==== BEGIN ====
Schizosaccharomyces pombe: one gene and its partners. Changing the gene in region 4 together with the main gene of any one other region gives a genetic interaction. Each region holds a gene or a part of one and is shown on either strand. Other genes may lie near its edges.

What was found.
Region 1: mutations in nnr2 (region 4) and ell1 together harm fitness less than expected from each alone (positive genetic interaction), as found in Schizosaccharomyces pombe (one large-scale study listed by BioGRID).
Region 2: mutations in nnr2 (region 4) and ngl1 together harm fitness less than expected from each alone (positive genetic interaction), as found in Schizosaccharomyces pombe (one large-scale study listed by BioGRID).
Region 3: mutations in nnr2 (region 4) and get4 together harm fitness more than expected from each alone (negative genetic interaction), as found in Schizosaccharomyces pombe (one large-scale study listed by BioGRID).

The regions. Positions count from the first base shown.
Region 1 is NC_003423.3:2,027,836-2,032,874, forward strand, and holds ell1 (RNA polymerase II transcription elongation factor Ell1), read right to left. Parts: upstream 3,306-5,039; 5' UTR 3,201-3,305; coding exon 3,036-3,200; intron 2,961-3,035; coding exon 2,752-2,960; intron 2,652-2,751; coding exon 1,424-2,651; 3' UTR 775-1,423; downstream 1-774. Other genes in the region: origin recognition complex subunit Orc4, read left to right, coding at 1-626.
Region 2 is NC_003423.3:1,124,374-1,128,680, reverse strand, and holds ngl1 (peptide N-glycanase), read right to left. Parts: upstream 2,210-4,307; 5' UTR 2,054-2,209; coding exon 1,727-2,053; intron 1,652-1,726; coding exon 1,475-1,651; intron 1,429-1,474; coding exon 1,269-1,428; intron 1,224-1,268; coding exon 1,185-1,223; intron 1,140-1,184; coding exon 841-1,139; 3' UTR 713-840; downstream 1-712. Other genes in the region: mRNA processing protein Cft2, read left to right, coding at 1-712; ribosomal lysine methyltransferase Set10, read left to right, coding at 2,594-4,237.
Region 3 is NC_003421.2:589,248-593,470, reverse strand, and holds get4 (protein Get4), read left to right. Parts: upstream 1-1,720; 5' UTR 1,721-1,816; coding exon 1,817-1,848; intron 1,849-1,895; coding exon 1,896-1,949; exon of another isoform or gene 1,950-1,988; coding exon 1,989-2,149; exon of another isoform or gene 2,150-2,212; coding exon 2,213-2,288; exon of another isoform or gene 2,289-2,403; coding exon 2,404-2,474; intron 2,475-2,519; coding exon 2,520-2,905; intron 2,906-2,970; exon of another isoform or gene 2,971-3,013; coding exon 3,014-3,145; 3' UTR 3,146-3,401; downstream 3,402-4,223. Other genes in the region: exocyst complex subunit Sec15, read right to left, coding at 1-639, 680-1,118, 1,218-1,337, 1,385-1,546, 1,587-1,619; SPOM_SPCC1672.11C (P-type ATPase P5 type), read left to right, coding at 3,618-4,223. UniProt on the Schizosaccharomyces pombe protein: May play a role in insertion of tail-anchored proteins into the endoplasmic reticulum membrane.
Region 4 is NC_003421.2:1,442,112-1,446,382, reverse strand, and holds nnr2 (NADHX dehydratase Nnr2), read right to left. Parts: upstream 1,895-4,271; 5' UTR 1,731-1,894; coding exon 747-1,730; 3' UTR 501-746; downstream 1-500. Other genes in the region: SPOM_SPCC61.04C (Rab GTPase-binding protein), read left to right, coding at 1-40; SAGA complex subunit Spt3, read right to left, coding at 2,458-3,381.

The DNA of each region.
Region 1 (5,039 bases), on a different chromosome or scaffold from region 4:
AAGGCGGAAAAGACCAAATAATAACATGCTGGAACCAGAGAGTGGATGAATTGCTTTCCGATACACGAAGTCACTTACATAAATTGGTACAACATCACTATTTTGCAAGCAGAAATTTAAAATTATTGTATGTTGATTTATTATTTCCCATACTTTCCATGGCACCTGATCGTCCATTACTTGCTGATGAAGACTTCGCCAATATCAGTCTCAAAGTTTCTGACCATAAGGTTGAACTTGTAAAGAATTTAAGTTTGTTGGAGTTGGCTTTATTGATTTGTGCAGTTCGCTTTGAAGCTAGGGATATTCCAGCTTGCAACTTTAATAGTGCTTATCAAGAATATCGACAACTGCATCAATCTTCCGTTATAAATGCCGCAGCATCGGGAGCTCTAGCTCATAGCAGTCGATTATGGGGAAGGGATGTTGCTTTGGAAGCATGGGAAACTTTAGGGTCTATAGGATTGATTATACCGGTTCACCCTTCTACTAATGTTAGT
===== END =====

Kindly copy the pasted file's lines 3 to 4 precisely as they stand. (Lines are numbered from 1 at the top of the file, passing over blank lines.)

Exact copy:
Region 1: mutations in nnr2 (region 4) and ell1 together harm fitness less than expected from each alone (positive genetic interaction), as found in Schizosaccharomyces pombe (one large-scale study listed by BioGRID).
Region 2: mutations in nnr2 (region 4) and ngl1 together harm fitness less than expected from each alone (positive genetic interaction), as found in Schizosaccharomyces pombe (one large-scale study listed by BioGRID).